I’ll admit I have a Myspace.com account that I never use, I use Facebook extensively, becoming active with the addition of the Newsfeed and later API/Applications. Biggest reason? I was able to hook iPhoto up to Facebook via Exporter and put up pictures of my kids. Combine that with mobile uploads and then the Blackberry application, and my friends and I can share pictures of our kids. The dragged my family on, because not everything was making it to Shutterfly or other online album software. The walled garden aspect doesn’t bother me, I’m not terrifed that random people will be unable to find pictures of my kids on tricycles.
That said, Myspace.com has completely disappeared from the news. However, Mashable is reporting that Myspace.com still rules the critical teen demographic. This actually makes a lot of sense to me. Facebook with its public adding of friends is perfect for those of us out of school, married, and reconnecting with high school/college classmates, but if I was in middle school or high school, I’d be terrified of the in your face nature of Facebook. The idea that a relationship breakup is quickly messaged to your entire school seems terrifying. The clean nature of the Facebook interface is perfect for college students with a more relaxed sense of social moors (and a larger world than a middle school), and it lets you track your friends at other schools, but bringing the competitive social nature of middle/high school online, terrifying.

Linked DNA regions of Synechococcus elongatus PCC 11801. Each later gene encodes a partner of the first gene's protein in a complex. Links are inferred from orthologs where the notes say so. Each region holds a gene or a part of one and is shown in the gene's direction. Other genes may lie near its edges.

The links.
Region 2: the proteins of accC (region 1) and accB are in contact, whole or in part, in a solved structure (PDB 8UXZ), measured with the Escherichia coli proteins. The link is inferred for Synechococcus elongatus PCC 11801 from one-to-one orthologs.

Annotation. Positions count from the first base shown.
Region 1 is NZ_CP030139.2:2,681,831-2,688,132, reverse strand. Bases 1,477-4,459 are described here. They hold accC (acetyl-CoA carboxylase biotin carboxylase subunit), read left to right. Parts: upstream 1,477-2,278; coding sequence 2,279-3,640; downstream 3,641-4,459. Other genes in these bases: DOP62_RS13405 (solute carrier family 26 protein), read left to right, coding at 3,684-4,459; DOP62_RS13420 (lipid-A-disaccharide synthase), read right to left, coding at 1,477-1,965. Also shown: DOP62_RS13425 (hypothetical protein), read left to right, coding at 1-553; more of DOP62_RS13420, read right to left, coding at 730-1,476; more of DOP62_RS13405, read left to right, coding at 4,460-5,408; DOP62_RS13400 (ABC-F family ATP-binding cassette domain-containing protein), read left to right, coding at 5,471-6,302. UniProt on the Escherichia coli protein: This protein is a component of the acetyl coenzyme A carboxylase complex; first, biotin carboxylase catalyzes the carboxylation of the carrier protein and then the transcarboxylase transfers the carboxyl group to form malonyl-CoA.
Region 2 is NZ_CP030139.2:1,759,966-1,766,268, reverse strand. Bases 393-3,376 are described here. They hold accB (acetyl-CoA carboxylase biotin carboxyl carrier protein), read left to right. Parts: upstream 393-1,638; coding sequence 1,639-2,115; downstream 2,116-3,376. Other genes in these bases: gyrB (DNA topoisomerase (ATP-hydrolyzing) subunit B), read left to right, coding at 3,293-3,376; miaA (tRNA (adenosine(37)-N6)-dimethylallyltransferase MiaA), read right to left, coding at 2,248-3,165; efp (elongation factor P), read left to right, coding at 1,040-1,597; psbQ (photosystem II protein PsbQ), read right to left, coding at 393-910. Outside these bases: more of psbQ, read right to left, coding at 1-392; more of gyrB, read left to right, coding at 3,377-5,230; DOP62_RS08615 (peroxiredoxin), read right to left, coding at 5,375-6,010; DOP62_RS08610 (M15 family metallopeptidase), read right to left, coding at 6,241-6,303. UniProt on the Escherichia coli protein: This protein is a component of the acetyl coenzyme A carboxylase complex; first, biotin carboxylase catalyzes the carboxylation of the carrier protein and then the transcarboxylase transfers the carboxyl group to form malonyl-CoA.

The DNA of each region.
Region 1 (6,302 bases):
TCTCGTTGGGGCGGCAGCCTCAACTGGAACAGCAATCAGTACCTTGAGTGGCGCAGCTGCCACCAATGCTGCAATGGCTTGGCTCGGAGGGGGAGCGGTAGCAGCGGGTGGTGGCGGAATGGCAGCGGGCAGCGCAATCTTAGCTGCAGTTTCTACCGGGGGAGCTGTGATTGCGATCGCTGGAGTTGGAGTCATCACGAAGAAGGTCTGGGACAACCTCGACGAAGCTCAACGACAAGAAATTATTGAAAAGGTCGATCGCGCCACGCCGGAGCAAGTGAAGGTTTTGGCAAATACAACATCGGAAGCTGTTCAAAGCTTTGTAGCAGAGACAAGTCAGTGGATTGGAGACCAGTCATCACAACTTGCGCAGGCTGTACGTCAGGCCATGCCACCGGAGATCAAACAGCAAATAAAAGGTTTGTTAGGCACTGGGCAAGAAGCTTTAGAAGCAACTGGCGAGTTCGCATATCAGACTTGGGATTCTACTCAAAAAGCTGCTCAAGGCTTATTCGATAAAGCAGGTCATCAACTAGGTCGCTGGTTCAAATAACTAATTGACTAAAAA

Myspace’s flexibility drives me crazy, but I’m an Internet professional specializing in usability, SEO, and correctness in markup. So why does the Newsmedia talk about the importance of Twitter and treat Myspace as an also ran, despite Myspace being easily 5 times the size of Twitter and dominating the entertainment world. As far as I can tell, the rapid assignment of followers (unlike two-way friendship) works perfect for a celebrity-driven culture, and therefore works perfectly for the media world. Myspace is about self expression, Facebook about sharing your life with your friends, and Twitter about disseminating your life/views/events to people that are listening but without requiring a two way conversation. Which one of those matches the media?
The media’s cultural biases (coastal, liberal, urbane) also come into play, where Myspace’s focus on alternative music genres, popularity with subcultural groups, and ownership by News Corp (Fox/Fox News), the epitomy of low brow markets. Despite the media lavishing attention on Twitter, Twitter appears to be making little traction with teenage users, and Myspace/Facebook still dominate this demographic. Twitter depends on users always being on, Facebook/Myspace fill you in when you return. Twenty-something entry level employees at a desk all day are perfect for Twitter, teenagers with technology restricted at school and possibly at home? Twitter doesn’t make sense.
Social Media players should look past their biases and realize that Twitter may have the Buzz, but Facebook and Myspace have the users.